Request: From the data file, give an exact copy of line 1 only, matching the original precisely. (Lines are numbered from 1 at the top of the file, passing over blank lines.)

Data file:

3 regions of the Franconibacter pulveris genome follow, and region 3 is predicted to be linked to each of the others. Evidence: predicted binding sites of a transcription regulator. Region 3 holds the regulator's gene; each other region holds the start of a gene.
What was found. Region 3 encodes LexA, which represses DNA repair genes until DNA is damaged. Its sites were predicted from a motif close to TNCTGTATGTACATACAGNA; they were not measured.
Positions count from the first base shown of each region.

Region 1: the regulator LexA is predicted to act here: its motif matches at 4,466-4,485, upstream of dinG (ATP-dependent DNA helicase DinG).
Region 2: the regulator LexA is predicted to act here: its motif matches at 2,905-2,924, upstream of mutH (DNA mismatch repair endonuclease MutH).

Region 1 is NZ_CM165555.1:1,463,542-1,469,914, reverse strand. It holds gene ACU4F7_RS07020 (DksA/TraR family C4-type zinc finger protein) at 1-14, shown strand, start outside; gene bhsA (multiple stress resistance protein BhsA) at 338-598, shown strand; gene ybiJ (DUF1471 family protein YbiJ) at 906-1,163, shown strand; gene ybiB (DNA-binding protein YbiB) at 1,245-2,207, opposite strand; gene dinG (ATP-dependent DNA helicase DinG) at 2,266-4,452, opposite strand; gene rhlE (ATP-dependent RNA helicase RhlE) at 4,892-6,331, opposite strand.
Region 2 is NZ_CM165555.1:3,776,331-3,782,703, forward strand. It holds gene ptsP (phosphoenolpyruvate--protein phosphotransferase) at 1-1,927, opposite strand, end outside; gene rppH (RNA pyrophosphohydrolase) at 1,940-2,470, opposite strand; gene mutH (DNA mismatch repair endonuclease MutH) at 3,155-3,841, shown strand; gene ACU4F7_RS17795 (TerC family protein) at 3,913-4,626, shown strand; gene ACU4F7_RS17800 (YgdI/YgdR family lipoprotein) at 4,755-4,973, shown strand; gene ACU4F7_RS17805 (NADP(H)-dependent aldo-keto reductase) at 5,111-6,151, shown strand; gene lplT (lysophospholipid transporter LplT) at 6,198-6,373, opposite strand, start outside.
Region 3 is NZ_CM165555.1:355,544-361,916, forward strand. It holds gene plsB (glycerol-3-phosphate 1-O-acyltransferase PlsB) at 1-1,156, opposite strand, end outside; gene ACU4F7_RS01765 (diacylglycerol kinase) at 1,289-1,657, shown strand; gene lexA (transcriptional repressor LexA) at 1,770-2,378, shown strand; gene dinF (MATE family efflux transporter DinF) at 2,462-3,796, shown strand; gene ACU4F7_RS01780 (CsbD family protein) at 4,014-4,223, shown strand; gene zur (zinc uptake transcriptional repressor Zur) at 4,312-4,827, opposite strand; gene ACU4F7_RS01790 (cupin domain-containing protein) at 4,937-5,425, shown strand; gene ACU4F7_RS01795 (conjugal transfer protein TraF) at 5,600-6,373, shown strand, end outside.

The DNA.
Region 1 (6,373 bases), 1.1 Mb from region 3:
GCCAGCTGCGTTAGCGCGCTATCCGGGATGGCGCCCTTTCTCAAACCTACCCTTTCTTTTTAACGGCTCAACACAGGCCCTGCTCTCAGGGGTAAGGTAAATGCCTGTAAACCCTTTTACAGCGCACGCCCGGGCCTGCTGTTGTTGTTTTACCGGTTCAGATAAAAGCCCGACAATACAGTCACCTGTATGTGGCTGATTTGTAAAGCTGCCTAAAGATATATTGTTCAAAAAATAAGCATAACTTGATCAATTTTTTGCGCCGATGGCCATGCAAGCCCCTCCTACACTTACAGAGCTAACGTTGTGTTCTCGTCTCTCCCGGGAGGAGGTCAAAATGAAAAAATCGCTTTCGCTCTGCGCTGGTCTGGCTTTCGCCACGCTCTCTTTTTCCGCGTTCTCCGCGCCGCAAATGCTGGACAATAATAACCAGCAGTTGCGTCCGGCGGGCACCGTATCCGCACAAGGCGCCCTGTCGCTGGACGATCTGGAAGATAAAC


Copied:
3 regions of the Franconibacter pulveris genome follow, and region 3 is predicted to be linked to each of the others. Evidence: predicted binding sites of a transcription regulator. Region 3 holds the regulator's gene; each other region holds the start of a gene.